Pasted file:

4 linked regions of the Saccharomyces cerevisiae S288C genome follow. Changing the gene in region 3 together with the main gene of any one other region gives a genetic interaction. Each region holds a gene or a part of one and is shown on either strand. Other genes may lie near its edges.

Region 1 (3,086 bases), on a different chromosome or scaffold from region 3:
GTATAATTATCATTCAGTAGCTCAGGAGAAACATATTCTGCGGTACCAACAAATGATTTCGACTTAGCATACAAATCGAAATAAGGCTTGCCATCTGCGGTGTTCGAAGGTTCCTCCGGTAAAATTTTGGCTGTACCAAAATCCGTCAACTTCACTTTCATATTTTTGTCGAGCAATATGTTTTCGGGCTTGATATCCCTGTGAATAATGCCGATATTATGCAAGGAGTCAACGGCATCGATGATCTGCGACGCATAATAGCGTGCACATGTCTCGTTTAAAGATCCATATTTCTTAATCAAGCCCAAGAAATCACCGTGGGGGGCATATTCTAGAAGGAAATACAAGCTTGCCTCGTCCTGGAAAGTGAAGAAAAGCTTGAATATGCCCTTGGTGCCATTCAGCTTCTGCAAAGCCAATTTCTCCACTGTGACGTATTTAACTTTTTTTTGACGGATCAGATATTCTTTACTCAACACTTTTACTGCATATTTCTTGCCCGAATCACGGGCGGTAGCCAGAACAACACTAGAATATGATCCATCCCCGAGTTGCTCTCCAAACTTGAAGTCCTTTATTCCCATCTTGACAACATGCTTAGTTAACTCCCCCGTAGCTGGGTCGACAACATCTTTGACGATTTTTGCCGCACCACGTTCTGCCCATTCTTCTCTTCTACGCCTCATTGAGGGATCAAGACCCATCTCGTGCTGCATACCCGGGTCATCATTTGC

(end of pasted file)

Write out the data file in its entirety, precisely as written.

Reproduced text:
4 linked regions of the Saccharomyces cerevisiae S288C genome follow. Changing the gene in region 3 together with the main gene of any one other region gives a genetic interaction. Each region holds a gene or a part of one and is shown on either strand. Other genes may lie near its edges.

Region 1 (3,086 bases), on a different chromosome or scaffold from region 3:
GTATAATTATCATTCAGTAGCTCAGGAGAAACATATTCTGCGGTACCAACAAATGATTTCGACTTAGCATACAAATCGAAATAAGGCTTGCCATCTGCGGTGTTCGAAGGTTCCTCCGGTAAAATTTTGGCTGTACCAAAATCCGTCAACTTCACTTTCATATTTTTGTCGAGCAATATGTTTTCGGGCTTGATATCCCTGTGAATAATGCCGATATTATGCAAGGAGTCAACGGCATCGATGATCTGCGACGCATAATAGCGTGCACATGTCTCGTTTAAAGATCCATATTTCTTAATCAAGCCCAAGAAATCACCGTGGGGGGCATATTCTAGAAGGAAATACAAGCTTGCCTCGTCCTGGAAAGTGAAGAAAAGCTTGAATATGCCCTTGGTGCCATTCAGCTTCTGCAAAGCCAATTTCTCCACTGTGACGTATTTAACTTTTTTTTGACGGATCAGATATTCTTTACTCAACACTTTTACTGCATATTTCTTGCCCGAATCACGGGCGGTAGCCAGAACAACACTAGAATATGATCCATCCCCGAGTTGCTCTCCAAACTTGAAGTCCTTTATTCCCATCTTGACAACATGCTTAGTTAACTCCCCCGTAGCTGGGTCGACAACATCTTTGACGATTTTTGCCGCACCACGTTCTGCCCATTCTTCTCTTCTACGCCTCATTGAGGGATCAAGACCCATCTCGTGCTGCATACCCGGGTCATCATTTGC